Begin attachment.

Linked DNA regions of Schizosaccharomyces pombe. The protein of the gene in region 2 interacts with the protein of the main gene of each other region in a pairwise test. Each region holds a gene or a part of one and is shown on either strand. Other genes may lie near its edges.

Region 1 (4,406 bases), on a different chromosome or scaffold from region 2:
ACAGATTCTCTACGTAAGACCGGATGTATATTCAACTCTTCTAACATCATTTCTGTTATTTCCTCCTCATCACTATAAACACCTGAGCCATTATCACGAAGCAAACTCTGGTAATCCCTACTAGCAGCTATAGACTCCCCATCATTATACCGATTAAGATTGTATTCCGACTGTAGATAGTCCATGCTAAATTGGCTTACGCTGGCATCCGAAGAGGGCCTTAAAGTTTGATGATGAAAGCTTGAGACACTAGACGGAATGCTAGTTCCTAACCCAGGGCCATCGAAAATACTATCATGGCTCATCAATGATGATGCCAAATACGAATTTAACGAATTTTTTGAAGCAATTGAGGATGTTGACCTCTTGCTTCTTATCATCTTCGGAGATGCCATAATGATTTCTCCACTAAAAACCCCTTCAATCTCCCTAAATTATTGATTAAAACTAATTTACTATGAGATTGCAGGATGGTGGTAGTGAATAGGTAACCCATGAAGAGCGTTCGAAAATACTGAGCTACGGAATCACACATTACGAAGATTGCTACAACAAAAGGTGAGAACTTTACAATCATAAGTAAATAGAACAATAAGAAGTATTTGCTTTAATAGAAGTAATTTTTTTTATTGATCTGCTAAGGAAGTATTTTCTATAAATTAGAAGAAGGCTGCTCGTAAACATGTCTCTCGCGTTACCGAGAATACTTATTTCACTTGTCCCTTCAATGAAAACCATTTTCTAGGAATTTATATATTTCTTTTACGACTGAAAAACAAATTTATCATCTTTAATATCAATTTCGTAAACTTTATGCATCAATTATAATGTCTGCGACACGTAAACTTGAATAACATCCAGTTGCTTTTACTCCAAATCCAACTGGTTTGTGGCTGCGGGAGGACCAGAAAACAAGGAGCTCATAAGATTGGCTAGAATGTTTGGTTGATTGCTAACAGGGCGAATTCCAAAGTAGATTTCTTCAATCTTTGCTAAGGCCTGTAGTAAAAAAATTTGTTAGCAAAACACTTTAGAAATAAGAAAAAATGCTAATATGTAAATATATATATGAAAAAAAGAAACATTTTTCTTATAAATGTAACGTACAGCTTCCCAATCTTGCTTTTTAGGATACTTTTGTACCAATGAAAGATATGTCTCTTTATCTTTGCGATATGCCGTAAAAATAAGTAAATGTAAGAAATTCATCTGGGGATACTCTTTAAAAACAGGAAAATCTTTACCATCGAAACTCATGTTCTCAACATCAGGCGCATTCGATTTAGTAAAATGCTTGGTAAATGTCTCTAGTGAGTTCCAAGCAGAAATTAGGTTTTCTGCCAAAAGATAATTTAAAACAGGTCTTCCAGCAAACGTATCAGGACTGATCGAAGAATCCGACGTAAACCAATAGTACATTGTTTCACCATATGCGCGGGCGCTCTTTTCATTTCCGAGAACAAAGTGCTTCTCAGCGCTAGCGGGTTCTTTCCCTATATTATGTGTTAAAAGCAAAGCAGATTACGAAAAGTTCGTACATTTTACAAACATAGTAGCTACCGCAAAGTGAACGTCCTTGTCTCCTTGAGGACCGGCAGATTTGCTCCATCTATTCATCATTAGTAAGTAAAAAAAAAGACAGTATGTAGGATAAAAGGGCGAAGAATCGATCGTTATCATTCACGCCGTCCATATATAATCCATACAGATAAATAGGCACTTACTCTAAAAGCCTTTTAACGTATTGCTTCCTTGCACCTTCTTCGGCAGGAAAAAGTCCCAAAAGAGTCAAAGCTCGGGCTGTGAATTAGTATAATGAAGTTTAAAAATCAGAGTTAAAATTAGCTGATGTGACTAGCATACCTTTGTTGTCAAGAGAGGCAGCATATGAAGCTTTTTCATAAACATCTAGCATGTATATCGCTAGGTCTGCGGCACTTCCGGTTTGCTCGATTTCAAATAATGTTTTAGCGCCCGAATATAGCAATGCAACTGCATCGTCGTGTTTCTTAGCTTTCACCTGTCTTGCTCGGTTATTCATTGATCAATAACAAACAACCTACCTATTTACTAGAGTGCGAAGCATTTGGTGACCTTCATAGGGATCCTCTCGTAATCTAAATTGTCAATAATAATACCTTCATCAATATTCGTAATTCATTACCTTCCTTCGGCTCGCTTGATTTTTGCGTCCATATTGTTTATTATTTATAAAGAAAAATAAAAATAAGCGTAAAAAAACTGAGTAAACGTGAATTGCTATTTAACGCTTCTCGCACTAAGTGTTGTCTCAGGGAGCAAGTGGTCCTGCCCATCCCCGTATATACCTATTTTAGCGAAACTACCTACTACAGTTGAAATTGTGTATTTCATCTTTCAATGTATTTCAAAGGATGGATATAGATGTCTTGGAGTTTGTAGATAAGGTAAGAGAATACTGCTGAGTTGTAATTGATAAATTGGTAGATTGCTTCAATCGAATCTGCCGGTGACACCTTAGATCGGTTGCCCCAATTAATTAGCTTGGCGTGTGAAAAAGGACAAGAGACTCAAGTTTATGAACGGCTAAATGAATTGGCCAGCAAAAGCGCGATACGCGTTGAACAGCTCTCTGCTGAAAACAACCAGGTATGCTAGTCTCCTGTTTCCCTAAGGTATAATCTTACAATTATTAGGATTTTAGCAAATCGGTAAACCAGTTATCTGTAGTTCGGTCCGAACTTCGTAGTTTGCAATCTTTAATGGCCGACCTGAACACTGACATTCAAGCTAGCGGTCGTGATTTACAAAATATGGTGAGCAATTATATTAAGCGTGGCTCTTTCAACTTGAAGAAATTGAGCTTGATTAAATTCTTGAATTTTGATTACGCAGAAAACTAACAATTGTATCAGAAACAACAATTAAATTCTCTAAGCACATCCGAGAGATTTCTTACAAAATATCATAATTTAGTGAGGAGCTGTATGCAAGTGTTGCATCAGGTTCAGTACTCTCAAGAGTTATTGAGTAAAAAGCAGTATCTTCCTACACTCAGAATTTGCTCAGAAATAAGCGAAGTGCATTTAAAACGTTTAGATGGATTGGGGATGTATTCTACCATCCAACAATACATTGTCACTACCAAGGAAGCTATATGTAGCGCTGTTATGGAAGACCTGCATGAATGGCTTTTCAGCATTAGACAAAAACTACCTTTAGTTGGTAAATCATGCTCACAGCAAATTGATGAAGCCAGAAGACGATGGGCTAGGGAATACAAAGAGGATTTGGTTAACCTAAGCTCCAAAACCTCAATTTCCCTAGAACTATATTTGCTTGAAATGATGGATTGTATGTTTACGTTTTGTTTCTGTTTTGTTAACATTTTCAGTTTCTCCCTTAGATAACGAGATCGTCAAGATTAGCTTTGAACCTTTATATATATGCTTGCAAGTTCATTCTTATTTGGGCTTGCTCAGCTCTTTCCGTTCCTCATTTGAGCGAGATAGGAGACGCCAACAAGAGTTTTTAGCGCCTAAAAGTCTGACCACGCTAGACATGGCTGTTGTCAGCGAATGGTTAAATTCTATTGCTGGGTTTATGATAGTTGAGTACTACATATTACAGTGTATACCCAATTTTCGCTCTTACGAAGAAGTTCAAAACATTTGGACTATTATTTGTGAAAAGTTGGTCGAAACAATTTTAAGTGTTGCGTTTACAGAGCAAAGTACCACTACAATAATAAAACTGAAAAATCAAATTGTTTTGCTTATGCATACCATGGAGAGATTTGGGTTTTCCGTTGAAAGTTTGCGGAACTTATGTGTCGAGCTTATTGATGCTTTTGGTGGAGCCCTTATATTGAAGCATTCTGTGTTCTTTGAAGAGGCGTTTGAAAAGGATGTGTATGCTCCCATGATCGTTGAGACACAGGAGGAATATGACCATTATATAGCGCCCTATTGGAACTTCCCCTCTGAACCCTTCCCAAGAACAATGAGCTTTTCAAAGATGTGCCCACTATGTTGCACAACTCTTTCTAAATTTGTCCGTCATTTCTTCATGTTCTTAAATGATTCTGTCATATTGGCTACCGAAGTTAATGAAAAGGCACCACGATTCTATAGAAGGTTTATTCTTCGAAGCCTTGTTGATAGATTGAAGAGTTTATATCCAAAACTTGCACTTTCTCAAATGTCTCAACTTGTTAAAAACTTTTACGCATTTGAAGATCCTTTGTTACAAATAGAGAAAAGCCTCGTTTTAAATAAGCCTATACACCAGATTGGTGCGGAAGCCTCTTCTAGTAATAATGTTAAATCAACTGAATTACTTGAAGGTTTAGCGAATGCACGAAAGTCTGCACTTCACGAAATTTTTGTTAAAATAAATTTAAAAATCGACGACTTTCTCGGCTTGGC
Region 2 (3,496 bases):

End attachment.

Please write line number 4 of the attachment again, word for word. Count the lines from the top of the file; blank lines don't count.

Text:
Region 2 (3,496 bases):